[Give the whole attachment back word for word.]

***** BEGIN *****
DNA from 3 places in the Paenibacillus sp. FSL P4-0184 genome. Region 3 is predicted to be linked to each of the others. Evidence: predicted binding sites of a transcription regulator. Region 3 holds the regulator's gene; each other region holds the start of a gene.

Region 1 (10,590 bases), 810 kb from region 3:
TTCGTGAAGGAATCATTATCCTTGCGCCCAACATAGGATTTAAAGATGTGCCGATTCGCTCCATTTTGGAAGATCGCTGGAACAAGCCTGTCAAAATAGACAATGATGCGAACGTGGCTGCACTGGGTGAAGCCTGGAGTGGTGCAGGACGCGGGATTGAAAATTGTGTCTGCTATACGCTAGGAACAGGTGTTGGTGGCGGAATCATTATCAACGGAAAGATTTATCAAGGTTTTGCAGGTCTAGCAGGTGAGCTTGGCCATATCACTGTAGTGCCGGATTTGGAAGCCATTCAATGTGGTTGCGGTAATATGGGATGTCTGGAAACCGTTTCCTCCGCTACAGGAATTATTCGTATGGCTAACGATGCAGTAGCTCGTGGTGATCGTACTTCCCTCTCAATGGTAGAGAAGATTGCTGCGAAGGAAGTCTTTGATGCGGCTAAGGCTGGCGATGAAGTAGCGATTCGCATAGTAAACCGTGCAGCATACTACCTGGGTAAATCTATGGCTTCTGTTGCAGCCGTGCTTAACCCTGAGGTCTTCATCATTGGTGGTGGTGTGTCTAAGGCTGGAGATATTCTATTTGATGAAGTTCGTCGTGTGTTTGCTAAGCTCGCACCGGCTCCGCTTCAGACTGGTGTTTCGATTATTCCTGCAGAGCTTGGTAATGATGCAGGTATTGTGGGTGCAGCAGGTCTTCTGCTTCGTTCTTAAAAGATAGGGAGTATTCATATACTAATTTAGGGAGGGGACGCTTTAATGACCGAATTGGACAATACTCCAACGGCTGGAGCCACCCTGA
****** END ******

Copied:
DNA from 3 places in the Paenibacillus sp. FSL P4-0184 genome. Region 3 is predicted to be linked to each of the others. Evidence: predicted binding sites of a transcription regulator. Region 3 holds the regulator's gene; each other region holds the start of a gene.

Region 1 (10,590 bases), 810 kb from region 3:
TTCGTGAAGGAATCATTATCCTTGCGCCCAACATAGGATTTAAAGATGTGCCGATTCGCTCCATTTTGGAAGATCGCTGGAACAAGCCTGTCAAAATAGACAATGATGCGAACGTGGCTGCACTGGGTGAAGCCTGGAGTGGTGCAGGACGCGGGATTGAAAATTGTGTCTGCTATACGCTAGGAACAGGTGTTGGTGGCGGAATCATTATCAACGGAAAGATTTATCAAGGTTTTGCAGGTCTAGCAGGTGAGCTTGGCCATATCACTGTAGTGCCGGATTTGGAAGCCATTCAATGTGGTTGCGGTAATATGGGATGTCTGGAAACCGTTTCCTCCGCTACAGGAATTATTCGTATGGCTAACGATGCAGTAGCTCGTGGTGATCGTACTTCCCTCTCAATGGTAGAGAAGATTGCTGCGAAGGAAGTCTTTGATGCGGCTAAGGCTGGCGATGAAGTAGCGATTCGCATAGTAAACCGTGCAGCATACTACCTGGGTAAATCTATGGCTTCTGTTGCAGCCGTGCTTAACCCTGAGGTCTTCATCATTGGTGGTGGTGTGTCTAAGGCTGGAGATATTCTATTTGATGAAGTTCGTCGTGTGTTTGCTAAGCTCGCACCGGCTCCGCTTCAGACTGGTGTTTCGATTATTCCTGCAGAGCTTGGTAATGATGCAGGTATTGTGGGTGCAGCAGGTCTTCTGCTTCGTTCTTAAAAGATAGGGAGTATTCATATACTAATTTAGGGAGGGGACGCTTTAATGACCGAATTGGACAATACTCCAACGGCTGGAGCCACCCTGA